Thanks for your hard work on GCCMVS then!

I am currently still trying to wrap my head around the basics.
I can start rpf but I still need to find out what a dataset exactly is.
How the filesystem works and how to navigate it as a user.

So, there is still a long way ahead of me.

But, who knows, maybe I will write another book about this new adventure
so more people can discover this world?

Kind regards,

Jeroen Baten

Op 29-04-17 om 14:17 schreef [hidden email] [hercules-390]:

>
>
> ---In [hidden email], <kerravon86@...> wrote :
>
>> Another thing it has that I forgot
>> to mention is TCP/IP.
>
> ie TK4- comes with TCP/IP, while
> MVS/380 does not.
>
>> Two C compilers are provided with
>> TK4-. GCC and JCC. JCC is
>> commercial quality, GCC is open
>> source.
>
> Also, the JCC implementation is closer
> to what IBM produces, while GCCMVS
> (produced by me) is designed to
> be more easily understood by
> someone with a Unix or Windows
> background. The mainframe-isms
> have been hidden as much as
> possible in GCCMVS (actually,
> mainly the runtime library, ie
> PDPCLIB).
>
> BFN. Paul.
>
>

--
Jeroen Baten              | EMAIL :  [hidden email]
  ____  _  __              | web   :  www.i2rs.nl
   |  )|_)(_               | tel   :  +31 (0)345 - 75 26 28
  _|_/_| \__)              | Molenwindsingel 46, 4105 HK, Culemborg, the
Netherlands
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Re: newbie question

Hercules390 - General mailing list
---In [hidden email], <jeroen@...> wrote :

> I can start rpf but I still need to find out what a dataset exactly is.
> How the filesystem works and how to navigate it as a user.

Basically you replace:

/herc01/devel/pdpclib/stdio.h

with:

HERC01.DEVEL.PDPCLIB.H(STDIO)

You basically need a separate
directory (PDS) for each file type
you wish to store. So there would
also be a:

HERC01.DEVEL.PDPCLIB.C(STDIO)

File types can have different attributes,
like C source code might be stored
in RECFM=V, assembler code in
RECFM=F, and load modules
(executables) in RECFM=U.

You can see some of my
recommendations here:

http://mvs380.sourceforge.net/System380.txt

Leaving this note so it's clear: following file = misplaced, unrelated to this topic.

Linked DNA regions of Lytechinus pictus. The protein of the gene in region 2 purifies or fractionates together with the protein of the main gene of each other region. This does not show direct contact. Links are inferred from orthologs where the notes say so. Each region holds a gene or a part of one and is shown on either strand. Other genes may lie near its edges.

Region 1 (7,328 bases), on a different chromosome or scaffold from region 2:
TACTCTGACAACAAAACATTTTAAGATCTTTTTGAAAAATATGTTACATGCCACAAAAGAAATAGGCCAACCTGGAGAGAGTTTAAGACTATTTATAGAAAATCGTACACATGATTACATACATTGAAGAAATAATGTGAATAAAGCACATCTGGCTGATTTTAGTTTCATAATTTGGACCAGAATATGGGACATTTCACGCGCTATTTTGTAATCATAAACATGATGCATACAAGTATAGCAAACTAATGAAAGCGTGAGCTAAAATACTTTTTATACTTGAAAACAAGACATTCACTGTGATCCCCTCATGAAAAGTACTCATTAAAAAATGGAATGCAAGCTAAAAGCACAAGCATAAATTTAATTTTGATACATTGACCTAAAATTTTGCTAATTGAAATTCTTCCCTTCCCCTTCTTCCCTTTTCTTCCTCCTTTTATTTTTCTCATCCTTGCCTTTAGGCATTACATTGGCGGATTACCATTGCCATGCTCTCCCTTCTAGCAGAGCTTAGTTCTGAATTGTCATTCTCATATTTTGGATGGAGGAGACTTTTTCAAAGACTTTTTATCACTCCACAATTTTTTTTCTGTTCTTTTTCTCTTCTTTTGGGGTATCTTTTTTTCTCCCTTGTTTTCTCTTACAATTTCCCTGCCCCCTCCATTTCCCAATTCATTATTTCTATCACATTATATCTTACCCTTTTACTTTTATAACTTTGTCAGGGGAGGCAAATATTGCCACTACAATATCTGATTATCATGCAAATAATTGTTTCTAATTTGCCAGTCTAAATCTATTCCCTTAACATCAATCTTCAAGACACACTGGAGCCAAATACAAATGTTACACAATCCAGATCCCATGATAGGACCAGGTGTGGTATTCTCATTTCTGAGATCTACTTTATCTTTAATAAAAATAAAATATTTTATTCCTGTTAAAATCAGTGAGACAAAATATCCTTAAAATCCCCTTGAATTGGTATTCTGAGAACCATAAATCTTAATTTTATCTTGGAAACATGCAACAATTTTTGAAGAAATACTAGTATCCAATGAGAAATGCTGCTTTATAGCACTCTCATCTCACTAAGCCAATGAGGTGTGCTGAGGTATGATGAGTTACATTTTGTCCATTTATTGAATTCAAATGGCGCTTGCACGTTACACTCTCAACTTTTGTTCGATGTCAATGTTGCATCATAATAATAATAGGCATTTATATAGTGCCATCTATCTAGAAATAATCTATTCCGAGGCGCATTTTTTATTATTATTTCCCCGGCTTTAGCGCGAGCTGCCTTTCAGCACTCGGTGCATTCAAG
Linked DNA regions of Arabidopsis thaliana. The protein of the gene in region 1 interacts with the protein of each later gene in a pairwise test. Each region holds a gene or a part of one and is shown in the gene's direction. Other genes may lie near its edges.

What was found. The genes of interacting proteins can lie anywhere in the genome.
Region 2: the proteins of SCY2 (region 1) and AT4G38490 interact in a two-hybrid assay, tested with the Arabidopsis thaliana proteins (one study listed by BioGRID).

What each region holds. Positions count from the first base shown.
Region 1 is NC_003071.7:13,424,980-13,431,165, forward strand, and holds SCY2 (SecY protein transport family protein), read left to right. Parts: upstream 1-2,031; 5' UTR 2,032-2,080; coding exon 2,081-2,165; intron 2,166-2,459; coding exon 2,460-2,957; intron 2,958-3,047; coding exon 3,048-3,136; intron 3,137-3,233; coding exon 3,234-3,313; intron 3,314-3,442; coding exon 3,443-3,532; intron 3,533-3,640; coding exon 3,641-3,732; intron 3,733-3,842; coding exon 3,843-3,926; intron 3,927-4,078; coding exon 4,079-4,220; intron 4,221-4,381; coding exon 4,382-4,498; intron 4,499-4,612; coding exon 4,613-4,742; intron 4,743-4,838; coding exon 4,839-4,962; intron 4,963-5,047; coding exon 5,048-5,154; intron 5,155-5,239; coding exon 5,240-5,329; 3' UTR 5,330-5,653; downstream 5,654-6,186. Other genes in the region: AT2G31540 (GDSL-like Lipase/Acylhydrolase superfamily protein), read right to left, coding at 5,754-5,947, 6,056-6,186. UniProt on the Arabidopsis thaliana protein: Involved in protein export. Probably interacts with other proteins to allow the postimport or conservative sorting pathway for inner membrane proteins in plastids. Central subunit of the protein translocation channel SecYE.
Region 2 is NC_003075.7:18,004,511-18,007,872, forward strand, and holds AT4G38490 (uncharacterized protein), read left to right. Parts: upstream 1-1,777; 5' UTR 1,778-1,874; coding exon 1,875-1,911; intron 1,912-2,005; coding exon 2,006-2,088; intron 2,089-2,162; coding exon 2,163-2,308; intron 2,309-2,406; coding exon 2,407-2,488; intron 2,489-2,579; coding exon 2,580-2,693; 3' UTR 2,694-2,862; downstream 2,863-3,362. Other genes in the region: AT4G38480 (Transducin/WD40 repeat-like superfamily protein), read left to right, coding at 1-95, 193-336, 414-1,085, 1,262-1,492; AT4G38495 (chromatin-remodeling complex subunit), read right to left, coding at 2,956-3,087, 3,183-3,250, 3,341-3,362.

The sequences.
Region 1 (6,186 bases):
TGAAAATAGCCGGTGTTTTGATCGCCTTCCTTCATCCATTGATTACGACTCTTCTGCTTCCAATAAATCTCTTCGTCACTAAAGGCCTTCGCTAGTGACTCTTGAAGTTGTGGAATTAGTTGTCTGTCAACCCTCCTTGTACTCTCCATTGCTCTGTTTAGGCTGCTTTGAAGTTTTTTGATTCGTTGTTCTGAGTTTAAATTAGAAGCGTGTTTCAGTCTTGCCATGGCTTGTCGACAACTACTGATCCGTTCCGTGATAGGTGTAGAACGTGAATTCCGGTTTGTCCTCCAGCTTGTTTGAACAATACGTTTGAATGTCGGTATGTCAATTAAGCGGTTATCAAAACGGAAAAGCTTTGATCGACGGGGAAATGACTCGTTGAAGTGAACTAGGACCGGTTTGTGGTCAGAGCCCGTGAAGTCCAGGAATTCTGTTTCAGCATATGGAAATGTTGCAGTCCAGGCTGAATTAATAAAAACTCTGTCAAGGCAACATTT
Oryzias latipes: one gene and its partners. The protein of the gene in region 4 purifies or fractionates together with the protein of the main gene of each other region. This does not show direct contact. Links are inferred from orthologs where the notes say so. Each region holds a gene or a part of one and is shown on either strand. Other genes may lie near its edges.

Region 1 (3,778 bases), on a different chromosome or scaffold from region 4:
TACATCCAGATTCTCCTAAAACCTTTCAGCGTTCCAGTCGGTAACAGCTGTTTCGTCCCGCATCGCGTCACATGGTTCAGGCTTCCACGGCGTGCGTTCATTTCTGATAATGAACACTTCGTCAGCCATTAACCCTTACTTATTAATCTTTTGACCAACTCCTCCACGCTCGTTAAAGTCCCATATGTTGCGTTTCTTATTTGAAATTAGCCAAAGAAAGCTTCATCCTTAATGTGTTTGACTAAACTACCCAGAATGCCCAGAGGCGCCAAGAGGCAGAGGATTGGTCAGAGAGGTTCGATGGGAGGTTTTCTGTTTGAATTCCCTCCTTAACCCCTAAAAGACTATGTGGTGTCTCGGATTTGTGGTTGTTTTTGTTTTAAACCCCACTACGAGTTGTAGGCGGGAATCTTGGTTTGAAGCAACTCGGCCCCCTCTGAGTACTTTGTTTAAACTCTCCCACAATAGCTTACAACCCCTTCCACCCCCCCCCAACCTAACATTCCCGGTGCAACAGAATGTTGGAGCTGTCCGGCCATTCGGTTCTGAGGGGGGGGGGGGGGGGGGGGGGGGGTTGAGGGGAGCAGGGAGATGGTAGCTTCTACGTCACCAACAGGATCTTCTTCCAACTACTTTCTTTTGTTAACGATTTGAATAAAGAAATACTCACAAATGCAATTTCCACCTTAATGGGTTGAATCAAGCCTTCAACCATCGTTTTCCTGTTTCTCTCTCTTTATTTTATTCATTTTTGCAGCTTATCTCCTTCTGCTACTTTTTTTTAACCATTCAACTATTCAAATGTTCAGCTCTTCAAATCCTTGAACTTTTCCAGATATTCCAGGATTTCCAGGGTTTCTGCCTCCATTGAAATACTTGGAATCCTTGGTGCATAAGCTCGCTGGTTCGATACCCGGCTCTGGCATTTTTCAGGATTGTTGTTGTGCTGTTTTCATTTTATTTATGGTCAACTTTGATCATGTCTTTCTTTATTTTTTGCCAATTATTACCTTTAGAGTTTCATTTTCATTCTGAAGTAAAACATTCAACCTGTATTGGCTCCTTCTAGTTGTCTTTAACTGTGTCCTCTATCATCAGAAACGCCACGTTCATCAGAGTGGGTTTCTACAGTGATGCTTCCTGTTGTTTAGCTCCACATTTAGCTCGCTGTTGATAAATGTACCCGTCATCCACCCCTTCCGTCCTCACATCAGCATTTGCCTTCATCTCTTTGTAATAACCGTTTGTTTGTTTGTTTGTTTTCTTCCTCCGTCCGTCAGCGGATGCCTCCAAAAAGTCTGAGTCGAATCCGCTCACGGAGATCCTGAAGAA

And yes, please record all your
thoughts and observations in this
new journey, as some people,
including me, like to read that
sort of thing, so that we know
what needs extra documentation
etc.

BFN. Paul.
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Re: newbie question

Hercules390 - General mailing list
---In [hidden email], <kerravon86@...> wrote :

> HERC01.DEVEL.PDPCLIB.H(STDIO)

Clarification - the above shows a
single member of a PDS. You can
access a single member directly
in JCL etc, but the actual dataset
name is considered to be:

HERC01.DEVEL.PDPCLIB.H

and (as a PDS or "library") it can have
many members. You can see that this
is a PDS if you look at the DSORG,
which is "PO". If it was a simple
sequential file, it would be "PS"
instead.

BFN. Paul.
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Re: newbie question

Hercules390 - General mailing list
In reply to this post by Hercules390 - General mailing list
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Re: newbie question

Hercules390 - General mailing list
In reply to this post by Hercules390 - General mailing list
Jay quit and didn't turn anything over to anybody.
http://www.hercules-390.eu/ is the updated site.

Here is a sample chapter of getting started with OS/390.
http://ptgmedia.pearsoncmg.com/images/9780131738560/samplechapter/0131738569_01.pdf

You can run your Linux applications on z Systems.
http://www.mainframes.com/Linux.html

On Sat, Apr 29, 2017 at 2:11 AM, Jeroen Baten [hidden email]
[hercules-390] <[hidden email]> wrote:

> Hi everybody.
>
> So I started playing with Hercyles.
> I found the gercules-390.org site (wikipedia still shows this as the
> main site btw)
> I found tk3 and played with it for a week, learning some basic stuff.
>
> Then I stumbled on tk4-.
>
> I emailed Jay Maynard to point out this maybe oversight but the message
> bouned
>
> Then I searched his name in this group and found a post about github
> (https://groups.yahoo.com/neo/groups/hercules-390/conversations/messages/73072)
>
> Now, I am wondering. What is the current status?
>
> Where to go to read relevant and current information about this amazing
> project?
>
> Hope I can get this message posted and someone can answer this.
>
> Kind regards,
>
> Jeroen Baten
>
>
> ------------------------------------
> Posted by: Jeroen Baten <[hidden email]>
> ------------------------------------